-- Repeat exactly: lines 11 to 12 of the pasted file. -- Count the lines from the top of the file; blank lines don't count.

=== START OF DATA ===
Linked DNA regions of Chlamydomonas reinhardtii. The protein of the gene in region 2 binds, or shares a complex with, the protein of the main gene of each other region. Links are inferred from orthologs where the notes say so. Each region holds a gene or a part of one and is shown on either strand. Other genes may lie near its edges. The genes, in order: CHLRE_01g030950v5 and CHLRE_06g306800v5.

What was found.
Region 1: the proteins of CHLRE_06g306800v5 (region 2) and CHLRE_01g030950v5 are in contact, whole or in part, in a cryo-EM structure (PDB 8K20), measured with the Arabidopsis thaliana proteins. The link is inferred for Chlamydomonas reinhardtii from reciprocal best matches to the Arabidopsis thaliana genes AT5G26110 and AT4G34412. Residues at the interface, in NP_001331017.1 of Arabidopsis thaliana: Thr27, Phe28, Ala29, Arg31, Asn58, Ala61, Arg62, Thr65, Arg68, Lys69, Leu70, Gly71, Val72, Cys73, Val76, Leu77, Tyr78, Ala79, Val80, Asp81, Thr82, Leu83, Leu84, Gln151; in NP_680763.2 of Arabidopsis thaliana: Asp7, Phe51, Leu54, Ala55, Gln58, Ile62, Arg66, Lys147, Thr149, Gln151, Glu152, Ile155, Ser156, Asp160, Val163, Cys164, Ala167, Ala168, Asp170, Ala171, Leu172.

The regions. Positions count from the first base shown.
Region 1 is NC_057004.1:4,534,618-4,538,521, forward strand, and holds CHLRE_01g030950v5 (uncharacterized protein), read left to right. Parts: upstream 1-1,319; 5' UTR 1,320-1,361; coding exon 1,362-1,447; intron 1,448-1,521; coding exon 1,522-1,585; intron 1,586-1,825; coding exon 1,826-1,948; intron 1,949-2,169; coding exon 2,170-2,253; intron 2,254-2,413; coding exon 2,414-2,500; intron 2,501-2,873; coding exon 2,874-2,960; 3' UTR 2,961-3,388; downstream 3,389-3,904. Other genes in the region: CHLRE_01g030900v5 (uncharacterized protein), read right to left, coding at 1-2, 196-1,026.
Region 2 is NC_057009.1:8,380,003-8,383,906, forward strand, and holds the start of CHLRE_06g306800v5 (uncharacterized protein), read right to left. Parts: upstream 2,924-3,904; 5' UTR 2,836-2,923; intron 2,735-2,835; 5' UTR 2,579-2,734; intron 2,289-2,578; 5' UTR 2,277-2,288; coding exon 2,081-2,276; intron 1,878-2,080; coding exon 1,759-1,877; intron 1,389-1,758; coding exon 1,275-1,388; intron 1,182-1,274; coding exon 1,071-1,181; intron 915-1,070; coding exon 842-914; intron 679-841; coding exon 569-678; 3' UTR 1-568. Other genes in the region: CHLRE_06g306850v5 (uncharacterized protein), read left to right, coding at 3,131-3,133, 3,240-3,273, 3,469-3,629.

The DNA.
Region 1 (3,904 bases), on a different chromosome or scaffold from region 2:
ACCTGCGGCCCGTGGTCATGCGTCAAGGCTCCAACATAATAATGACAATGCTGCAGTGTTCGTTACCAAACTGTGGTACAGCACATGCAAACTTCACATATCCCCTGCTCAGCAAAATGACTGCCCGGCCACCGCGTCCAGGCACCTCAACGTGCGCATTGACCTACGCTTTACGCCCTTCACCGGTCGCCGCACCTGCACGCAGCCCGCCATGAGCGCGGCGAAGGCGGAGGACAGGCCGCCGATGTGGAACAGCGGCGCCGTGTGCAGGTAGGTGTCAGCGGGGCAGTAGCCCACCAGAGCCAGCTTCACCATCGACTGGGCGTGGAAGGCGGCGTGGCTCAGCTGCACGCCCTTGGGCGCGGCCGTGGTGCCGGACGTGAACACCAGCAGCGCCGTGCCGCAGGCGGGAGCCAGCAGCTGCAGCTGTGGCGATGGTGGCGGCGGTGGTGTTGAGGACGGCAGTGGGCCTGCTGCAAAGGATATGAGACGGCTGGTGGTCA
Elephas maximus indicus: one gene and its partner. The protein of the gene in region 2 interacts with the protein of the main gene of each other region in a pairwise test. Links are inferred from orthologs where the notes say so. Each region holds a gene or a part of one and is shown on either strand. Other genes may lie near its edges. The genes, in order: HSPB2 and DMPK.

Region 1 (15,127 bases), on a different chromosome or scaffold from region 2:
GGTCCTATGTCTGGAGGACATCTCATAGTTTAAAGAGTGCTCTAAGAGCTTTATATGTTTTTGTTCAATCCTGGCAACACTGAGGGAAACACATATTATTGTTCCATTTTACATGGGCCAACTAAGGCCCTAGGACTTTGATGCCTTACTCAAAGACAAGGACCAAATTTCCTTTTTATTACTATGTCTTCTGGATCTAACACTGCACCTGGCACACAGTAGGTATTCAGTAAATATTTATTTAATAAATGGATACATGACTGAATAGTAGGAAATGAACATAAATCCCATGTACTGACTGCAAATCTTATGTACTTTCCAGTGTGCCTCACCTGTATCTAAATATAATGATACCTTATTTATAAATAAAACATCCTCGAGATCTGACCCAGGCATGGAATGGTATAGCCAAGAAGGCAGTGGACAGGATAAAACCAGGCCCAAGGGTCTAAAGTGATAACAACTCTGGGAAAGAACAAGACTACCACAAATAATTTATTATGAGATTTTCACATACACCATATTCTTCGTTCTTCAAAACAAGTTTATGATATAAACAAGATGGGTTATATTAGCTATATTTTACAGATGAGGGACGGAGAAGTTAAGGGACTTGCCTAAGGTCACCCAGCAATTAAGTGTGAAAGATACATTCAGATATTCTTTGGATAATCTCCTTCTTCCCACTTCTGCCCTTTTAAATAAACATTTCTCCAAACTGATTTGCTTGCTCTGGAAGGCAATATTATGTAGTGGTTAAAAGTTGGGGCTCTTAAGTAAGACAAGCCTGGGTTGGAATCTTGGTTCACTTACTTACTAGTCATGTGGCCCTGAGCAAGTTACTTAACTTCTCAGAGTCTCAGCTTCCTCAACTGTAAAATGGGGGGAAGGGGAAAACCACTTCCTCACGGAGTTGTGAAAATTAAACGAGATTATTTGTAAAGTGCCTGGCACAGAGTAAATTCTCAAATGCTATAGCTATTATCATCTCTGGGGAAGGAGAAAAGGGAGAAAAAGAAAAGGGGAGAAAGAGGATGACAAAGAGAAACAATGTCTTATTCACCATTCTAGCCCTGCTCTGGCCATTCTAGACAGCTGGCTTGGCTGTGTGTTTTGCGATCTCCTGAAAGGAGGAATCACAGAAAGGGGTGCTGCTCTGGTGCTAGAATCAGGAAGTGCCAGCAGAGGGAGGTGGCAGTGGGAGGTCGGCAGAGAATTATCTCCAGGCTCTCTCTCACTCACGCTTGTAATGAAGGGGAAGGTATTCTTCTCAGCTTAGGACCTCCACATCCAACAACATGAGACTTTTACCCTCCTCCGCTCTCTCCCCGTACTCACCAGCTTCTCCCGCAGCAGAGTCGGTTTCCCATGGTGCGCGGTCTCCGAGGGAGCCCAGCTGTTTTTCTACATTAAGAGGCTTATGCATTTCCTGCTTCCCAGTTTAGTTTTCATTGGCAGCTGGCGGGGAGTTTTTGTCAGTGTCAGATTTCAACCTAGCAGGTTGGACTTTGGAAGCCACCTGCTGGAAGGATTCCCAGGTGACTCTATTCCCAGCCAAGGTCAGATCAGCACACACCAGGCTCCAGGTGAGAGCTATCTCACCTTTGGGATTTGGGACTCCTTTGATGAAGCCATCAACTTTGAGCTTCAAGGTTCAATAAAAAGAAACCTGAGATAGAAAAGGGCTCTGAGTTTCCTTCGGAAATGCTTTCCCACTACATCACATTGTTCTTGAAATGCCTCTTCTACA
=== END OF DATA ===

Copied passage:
Region 1 (15,127 bases), on a different chromosome or scaffold from region 2:
GGTCCTATGTCTGGAGGACATCTCATAGTTTAAAGAGTGCTCTAAGAGCTTTATATGTTTTTGTTCAATCCTGGCAACACTGAGGGAAACACATATTATTGTTCCATTTTACATGGGCCAACTAAGGCCCTAGGACTTTGATGCCTTACTCAAAGACAAGGACCAAATTTCCTTTTTATTACTATGTCTTCTGGATCTAACACTGCACCTGGCACACAGTAGGTATTCAGTAAATATTTATTTAATAAATGGATACATGACTGAATAGTAGGAAATGAACATAAATCCCATGTACTGACTGCAAATCTTATGTACTTTCCAGTGTGCCTCACCTGTATCTAAATATAATGATACCTTATTTATAAATAAAACATCCTCGAGATCTGACCCAGGCATGGAATGGTATAGCCAAGAAGGCAGTGGACAGGATAAAACCAGGCCCAAGGGTCTAAAGTGATAACAACTCTGGGAAAGAACAAGACTACCACAAATAATTTATTATGAGATTTTCACATACACCATATTCTTCGTTCTTCAAAACAAGTTTATGATATAAACAAGATGGGTTATATTAGCTATATTTTACAGATGAGGGACGGAGAAGTTAAGGGACTTGCCTAAGGTCACCCAGCAATTAAGTGTGAAAGATACATTCAGATATTCTTTGGATAATCTCCTTCTTCCCACTTCTGCCCTTTTAAATAAACATTTCTCCAAACTGATTTGCTTGCTCTGGAAGGCAATATTATGTAGTGGTTAAAAGTTGGGGCTCTTAAGTAAGACAAGCCTGGGTTGGAATCTTGGTTCACTTACTTACTAGTCATGTGGCCCTGAGCAAGTTACTTAACTTCTCAGAGTCTCAGCTTCCTCAACTGTAAAATGGGGGGAAGGGGAAAACCACTTCCTCACGGAGTTGTGAAAATTAAACGAGATTATTTGTAAAGTGCCTGGCACAGAGTAAATTCTCAAATGCTATAGCTATTATCATCTCTGGGGAAGGAGAAAAGGGAGAAAAAGAAAAGGGGAGAAAGAGGATGACAAAGAGAAACAATGTCTTATTCACCATTCTAGCCCTGCTCTGGCCATTCTAGACAGCTGGCTTGGCTGTGTGTTTTGCGATCTCCTGAAAGGAGGAATCACAGAAAGGGGTGCTGCTCTGGTGCTAGAATCAGGAAGTGCCAGCAGAGGGAGGTGGCAGTGGGAGGTCGGCAGAGAATTATCTCCAGGCTCTCTCTCACTCACGCTTGTAATGAAGGGGAAGGTATTCTTCTCAGCTTAGGACCTCCACATCCAACAACATGAGACTTTTACCCTCCTCCGCTCTCTCCCCGTACTCACCAGCTTCTCCCGCAGCAGAGTCGGTTTCCCATGGTGCGCGGTCTCCGAGGGAGCCCAGCTGTTTTTCTACATTAAGAGGCTTATGCATTTCCTGCTTCCCAGTTTAGTTTTCATTGGCAGCTGGCGGGGAGTTTTTGTCAGTGTCAGATTTCAACCTAGCAGGTTGGACTTTGGAAGCCACCTGCTGGAAGGATTCCCAGGTGACTCTATTCCCAGCCAAGGTCAGATCAGCACACACCAGGCTCCAGGTGAGAGCTATCTCACCTTTGGGATTTGGGACTCCTTTGATGAAGCCATCAACTTTGAGCTTCAAGGTTCAATAAAAAGAAACCTGAGATAGAAAAGGGCTCTGAGTTTCCTTCGGAAATGCTTTCCCACTACATCACATTGTTCTTGAAATGCCTCTTCTACA